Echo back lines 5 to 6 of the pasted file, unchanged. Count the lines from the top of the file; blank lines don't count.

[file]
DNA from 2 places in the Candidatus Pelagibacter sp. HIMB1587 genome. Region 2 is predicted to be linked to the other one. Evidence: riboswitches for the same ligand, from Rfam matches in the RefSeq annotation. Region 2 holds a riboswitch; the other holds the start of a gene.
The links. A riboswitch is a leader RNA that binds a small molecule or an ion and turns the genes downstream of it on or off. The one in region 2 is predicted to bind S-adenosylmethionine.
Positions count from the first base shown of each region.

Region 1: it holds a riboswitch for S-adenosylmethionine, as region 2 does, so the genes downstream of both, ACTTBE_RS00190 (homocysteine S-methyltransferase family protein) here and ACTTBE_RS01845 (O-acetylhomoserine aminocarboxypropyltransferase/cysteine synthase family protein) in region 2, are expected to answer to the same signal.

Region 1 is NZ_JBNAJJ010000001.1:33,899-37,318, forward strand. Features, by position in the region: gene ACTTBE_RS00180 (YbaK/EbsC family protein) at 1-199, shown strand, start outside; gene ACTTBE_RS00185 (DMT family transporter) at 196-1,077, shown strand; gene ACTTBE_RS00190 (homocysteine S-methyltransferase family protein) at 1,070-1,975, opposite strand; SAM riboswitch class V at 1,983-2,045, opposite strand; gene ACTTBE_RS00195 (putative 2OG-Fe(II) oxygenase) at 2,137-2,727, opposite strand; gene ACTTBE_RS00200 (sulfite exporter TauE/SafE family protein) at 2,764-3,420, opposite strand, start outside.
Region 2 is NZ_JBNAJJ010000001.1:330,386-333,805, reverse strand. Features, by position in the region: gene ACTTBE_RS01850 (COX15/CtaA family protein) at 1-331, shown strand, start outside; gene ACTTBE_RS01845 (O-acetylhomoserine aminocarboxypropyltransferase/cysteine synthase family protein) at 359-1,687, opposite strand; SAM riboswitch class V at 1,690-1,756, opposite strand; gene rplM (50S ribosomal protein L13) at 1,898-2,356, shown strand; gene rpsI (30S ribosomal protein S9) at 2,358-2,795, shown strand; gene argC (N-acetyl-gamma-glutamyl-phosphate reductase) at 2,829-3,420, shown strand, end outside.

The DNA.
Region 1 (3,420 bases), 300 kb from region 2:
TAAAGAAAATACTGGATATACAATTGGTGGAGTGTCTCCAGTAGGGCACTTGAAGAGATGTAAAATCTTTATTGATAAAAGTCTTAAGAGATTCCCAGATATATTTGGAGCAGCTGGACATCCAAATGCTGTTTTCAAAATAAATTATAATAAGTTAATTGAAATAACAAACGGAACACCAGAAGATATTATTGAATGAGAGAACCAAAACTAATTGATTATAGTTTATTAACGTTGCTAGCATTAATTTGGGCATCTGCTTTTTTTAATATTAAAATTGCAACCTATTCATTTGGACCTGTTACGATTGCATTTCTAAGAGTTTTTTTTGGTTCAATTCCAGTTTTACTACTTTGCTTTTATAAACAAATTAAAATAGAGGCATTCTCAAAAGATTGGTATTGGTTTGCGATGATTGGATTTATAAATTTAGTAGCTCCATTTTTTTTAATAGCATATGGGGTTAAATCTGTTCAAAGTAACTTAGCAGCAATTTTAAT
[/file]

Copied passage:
Region 1 is NZ_JBNAJJ010000001.1:33,899-37,318, forward strand. Features, by position in the region: gene ACTTBE_RS00180 (YbaK/EbsC family protein) at 1-199, shown strand, start outside; gene ACTTBE_RS00185 (DMT family transporter) at 196-1,077, shown strand; gene ACTTBE_RS00190 (homocysteine S-methyltransferase family protein) at 1,070-1,975, opposite strand; SAM riboswitch class V at 1,983-2,045, opposite strand; gene ACTTBE_RS00195 (putative 2OG-Fe(II) oxygenase) at 2,137-2,727, opposite strand; gene ACTTBE_RS00200 (sulfite exporter TauE/SafE family protein) at 2,764-3,420, opposite strand, start outside.
Region 2 is NZ_JBNAJJ010000001.1:330,386-333,805, reverse strand. Features, by position in the region: gene ACTTBE_RS01850 (COX15/CtaA family protein) at 1-331, shown strand, start outside; gene ACTTBE_RS01845 (O-acetylhomoserine aminocarboxypropyltransferase/cysteine synthase family protein) at 359-1,687, opposite strand; SAM riboswitch class V at 1,690-1,756, opposite strand; gene rplM (50S ribosomal protein L13) at 1,898-2,356, shown strand; gene rpsI (30S ribosomal protein S9) at 2,358-2,795, shown strand; gene argC (N-acetyl-gamma-glutamyl-phosphate reductase) at 2,829-3,420, shown strand, end outside.